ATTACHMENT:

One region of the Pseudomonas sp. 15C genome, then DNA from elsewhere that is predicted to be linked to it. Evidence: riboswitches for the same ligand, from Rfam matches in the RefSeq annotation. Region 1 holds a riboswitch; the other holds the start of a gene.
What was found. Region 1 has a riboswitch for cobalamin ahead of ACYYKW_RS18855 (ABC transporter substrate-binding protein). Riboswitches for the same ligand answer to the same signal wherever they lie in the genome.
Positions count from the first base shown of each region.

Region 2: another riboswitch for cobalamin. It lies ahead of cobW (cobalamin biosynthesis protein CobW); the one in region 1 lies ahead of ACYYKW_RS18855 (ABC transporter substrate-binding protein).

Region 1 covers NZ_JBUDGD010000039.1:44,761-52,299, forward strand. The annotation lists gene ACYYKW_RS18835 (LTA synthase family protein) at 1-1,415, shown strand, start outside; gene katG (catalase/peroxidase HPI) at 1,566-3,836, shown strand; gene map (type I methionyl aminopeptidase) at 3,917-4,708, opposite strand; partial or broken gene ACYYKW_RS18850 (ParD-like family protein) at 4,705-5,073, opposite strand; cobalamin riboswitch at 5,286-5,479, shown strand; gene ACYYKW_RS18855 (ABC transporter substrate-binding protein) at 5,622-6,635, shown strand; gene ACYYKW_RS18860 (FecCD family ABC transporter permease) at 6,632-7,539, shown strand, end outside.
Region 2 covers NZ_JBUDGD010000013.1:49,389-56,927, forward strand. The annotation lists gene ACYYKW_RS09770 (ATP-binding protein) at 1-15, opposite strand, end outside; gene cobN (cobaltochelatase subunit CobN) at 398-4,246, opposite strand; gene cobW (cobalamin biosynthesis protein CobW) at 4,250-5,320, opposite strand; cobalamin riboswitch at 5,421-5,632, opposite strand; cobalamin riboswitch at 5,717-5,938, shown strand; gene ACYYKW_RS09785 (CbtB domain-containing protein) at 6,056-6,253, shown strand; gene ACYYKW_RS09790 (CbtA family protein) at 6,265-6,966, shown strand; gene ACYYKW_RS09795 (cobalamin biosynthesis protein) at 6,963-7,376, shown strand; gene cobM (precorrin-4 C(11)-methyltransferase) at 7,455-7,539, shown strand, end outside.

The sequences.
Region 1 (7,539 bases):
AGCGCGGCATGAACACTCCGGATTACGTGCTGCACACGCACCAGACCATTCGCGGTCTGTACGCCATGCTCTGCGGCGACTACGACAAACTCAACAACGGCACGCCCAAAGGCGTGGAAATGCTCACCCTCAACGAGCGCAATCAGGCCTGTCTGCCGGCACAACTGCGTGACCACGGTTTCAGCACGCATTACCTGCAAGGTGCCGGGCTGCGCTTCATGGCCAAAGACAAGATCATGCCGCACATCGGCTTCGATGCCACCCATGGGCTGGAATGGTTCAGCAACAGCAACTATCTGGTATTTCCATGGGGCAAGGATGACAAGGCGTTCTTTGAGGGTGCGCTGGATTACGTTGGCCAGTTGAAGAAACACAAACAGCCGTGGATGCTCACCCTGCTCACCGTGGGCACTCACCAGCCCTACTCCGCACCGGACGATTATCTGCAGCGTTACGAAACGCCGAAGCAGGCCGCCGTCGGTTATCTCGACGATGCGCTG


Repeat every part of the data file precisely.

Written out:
One region of the Pseudomonas sp. 15C genome, then DNA from elsewhere that is predicted to be linked to it. Evidence: riboswitches for the same ligand, from Rfam matches in the RefSeq annotation. Region 1 holds a riboswitch; the other holds the start of a gene.
What was found. Region 1 has a riboswitch for cobalamin ahead of ACYYKW_RS18855 (ABC transporter substrate-binding protein). Riboswitches for the same ligand answer to the same signal wherever they lie in the genome.
Positions count from the first base shown of each region.

Region 2: another riboswitch for cobalamin. It lies ahead of cobW (cobalamin biosynthesis protein CobW); the one in region 1 lies ahead of ACYYKW_RS18855 (ABC transporter substrate-binding protein).

Region 1 covers NZ_JBUDGD010000039.1:44,761-52,299, forward strand. The annotation lists gene ACYYKW_RS18835 (LTA synthase family protein) at 1-1,415, shown strand, start outside; gene katG (catalase/peroxidase HPI) at 1,566-3,836, shown strand; gene map (type I methionyl aminopeptidase) at 3,917-4,708, opposite strand; partial or broken gene ACYYKW_RS18850 (ParD-like family protein) at 4,705-5,073, opposite strand; cobalamin riboswitch at 5,286-5,479, shown strand; gene ACYYKW_RS18855 (ABC transporter substrate-binding protein) at 5,622-6,635, shown strand; gene ACYYKW_RS18860 (FecCD family ABC transporter permease) at 6,632-7,539, shown strand, end outside.
Region 2 covers NZ_JBUDGD010000013.1:49,389-56,927, forward strand. The annotation lists gene ACYYKW_RS09770 (ATP-binding protein) at 1-15, opposite strand, end outside; gene cobN (cobaltochelatase subunit CobN) at 398-4,246, opposite strand; gene cobW (cobalamin biosynthesis protein CobW) at 4,250-5,320, opposite strand; cobalamin riboswitch at 5,421-5,632, opposite strand; cobalamin riboswitch at 5,717-5,938, shown strand; gene ACYYKW_RS09785 (CbtB domain-containing protein) at 6,056-6,253, shown strand; gene ACYYKW_RS09790 (CbtA family protein) at 6,265-6,966, shown strand; gene ACYYKW_RS09795 (cobalamin biosynthesis protein) at 6,963-7,376, shown strand; gene cobM (precorrin-4 C(11)-methyltransferase) at 7,455-7,539, shown strand, end outside.

The sequences.
Region 1 (7,539 bases):
AGCGCGGCATGAACACTCCGGATTACGTGCTGCACACGCACCAGACCATTCGCGGTCTGTACGCCATGCTCTGCGGCGACTACGACAAACTCAACAACGGCACGCCCAAAGGCGTGGAAATGCTCACCCTCAACGAGCGCAATCAGGCCTGTCTGCCGGCACAACTGCGTGACCACGGTTTCAGCACGCATTACCTGCAAGGTGCCGGGCTGCGCTTCATGGCCAAAGACAAGATCATGCCGCACATCGGCTTCGATGCCACCCATGGGCTGGAATGGTTCAGCAACAGCAACTATCTGGTATTTCCATGGGGCAAGGATGACAAGGCGTTCTTTGAGGGTGCGCTGGATTACGTTGGCCAGTTGAAGAAACACAAACAGCCGTGGATGCTCACCCTGCTCACCGTGGGCACTCACCAGCCCTACTCCGCACCGGACGATTATCTGCAGCGTTACGAAACGCCGAAGCAGGCCGCCGTCGGTTATCTCGACGATGCGCTG